​Mexico City's Breastfeeding Campaign Sort of Missed The Point

Illustration for article titled ​Mexico City's Breastfeeding Campaign Sort of Missed The Point

Women's health groups in Mexico City are understandably unimpressed by the city's new strategy to encourage and normalize breastfeeding with mothers. The series of posters, which has already been taken down from the city's website, feature a few very slender and toned female celebrities topless and braless. Censoring their breasts is a banner that reads "No les des la espalda, dale pecho" or in English, "Don't turn you back on them, give them your breast." Oh good.


Regina Tames, a reproductive rights advocate found the campaign rather disappointing on a number of levels. Carrie Kahn at NPR reports:

"It's not only a very terrible campaign in terms of how it looks, but it's also the message that if you don't breast-feed, you are a bad mother and you are the one to blame," Tames says.

Encouraging breast feeding is crucial for Mexico, which has the one of the lowest breastfeeding rates in Latin America. Tames attributes this to a whole intersection of issues including poverty and long work hours, as well as a huge stigma and even bans against breastfeeding and even pumping milk at work. Furthermore, using baby formula is very commonplace:

Heath advocates also point to Mexico's unwillingness to regulate companies that sell baby formula. Mexico has yet to sign on to the World Health Organization guidelines that restrict hospitals from handing out free baby formula and marketing their products to new mothers.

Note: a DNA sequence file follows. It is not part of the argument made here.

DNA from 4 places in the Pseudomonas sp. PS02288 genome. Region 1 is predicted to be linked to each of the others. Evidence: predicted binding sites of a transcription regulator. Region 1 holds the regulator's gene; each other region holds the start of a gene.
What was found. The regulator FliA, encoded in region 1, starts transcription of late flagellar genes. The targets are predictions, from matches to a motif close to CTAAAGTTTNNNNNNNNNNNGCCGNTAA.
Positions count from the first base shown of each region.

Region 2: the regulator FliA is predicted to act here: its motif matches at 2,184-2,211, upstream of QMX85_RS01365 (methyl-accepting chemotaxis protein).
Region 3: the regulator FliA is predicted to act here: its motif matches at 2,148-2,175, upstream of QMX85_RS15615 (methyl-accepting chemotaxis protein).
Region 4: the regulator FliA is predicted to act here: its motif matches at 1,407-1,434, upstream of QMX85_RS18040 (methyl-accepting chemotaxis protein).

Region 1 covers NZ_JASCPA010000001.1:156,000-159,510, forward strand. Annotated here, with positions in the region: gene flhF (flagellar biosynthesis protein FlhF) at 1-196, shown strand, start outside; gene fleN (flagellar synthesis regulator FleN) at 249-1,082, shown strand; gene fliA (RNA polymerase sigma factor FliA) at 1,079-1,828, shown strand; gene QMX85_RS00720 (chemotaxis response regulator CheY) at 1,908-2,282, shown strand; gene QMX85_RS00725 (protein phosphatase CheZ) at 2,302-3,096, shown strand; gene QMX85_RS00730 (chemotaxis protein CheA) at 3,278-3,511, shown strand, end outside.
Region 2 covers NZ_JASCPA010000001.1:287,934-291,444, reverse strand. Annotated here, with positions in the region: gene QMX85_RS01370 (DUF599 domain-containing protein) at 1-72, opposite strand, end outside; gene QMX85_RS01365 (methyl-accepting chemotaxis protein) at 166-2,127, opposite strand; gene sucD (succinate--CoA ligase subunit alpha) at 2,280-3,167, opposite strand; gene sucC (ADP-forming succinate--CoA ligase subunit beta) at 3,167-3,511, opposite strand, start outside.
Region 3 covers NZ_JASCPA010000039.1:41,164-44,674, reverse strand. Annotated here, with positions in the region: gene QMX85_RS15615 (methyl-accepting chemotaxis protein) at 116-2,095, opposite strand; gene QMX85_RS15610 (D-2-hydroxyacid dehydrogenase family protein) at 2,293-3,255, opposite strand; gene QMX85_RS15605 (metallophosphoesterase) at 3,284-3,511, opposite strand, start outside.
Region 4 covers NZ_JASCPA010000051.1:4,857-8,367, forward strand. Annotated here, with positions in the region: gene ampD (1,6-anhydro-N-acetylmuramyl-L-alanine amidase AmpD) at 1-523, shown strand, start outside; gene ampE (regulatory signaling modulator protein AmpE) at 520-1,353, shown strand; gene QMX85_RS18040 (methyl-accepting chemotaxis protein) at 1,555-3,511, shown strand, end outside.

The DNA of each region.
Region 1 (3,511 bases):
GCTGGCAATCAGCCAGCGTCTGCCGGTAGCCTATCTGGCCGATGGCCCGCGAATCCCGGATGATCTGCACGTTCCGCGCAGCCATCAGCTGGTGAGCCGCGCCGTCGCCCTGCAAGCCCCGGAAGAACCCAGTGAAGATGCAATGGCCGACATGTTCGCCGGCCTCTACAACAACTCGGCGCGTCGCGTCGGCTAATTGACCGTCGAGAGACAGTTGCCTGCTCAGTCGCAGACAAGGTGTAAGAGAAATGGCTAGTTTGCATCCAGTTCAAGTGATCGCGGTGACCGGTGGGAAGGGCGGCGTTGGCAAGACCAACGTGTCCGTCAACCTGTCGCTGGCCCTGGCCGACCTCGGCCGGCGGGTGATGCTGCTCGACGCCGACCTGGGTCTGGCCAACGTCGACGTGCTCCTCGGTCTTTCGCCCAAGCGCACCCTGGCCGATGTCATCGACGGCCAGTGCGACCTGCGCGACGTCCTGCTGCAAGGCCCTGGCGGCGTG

But it looks like the City's taken the criticism to heart, working to draw up a new campaign. Hopefully one that's less focused on famous and beautiful and sexualized topless women while putting the blame on mothers and more on the importance of breastfeeding.

Image via Twitter.



I am pregnant right now, and recently went for an appointment with my doctor. The nurse who came in to take my blood pressure, starting going over some information she had to give me. The usual stuff about aches and pains and upcoming things to expect, and then she pulled out a brochure on breastfeeding. I am planning on exclusively breastfeeding, bar any unforeseen circumstances, but I was made incredibly uncomfortable by a couple things in this interaction. There was no question of if I was planning to breastfeed. In her mind it was a given, and she rolled right into her spiel about how they are a breastfeeding encouraging hospital and no pacifiers or bottles in the labor ward, and barring any complications they encourage skin to skin contact immediately after birth. These aren't things that I am against. Not by a long shot. But I cannot fathom how a woman who was choosing not to breastfeed (for any number of reasons) would have felt. The whole thing felt so forced, that I can't imagine being confident enough to say "no, actually I am not planning to breastfeed" if I wasn't planning to breastfeed.

These choices are there to be made by the women whose bodies are being given to their children. I am realizing more and more how the "mommy wars" could be a truly traumatizing thing for the people who decide to go against the accepted mainstream norm. Since when is my parenting and bodily choices anyone else's to judge? I realize I have rambled but I am just feeling very steamrolled in this whole pregnancy experience. Everyone has an opinion, or a conflicting experience, and at some point enough is enough. Live and let live ladies.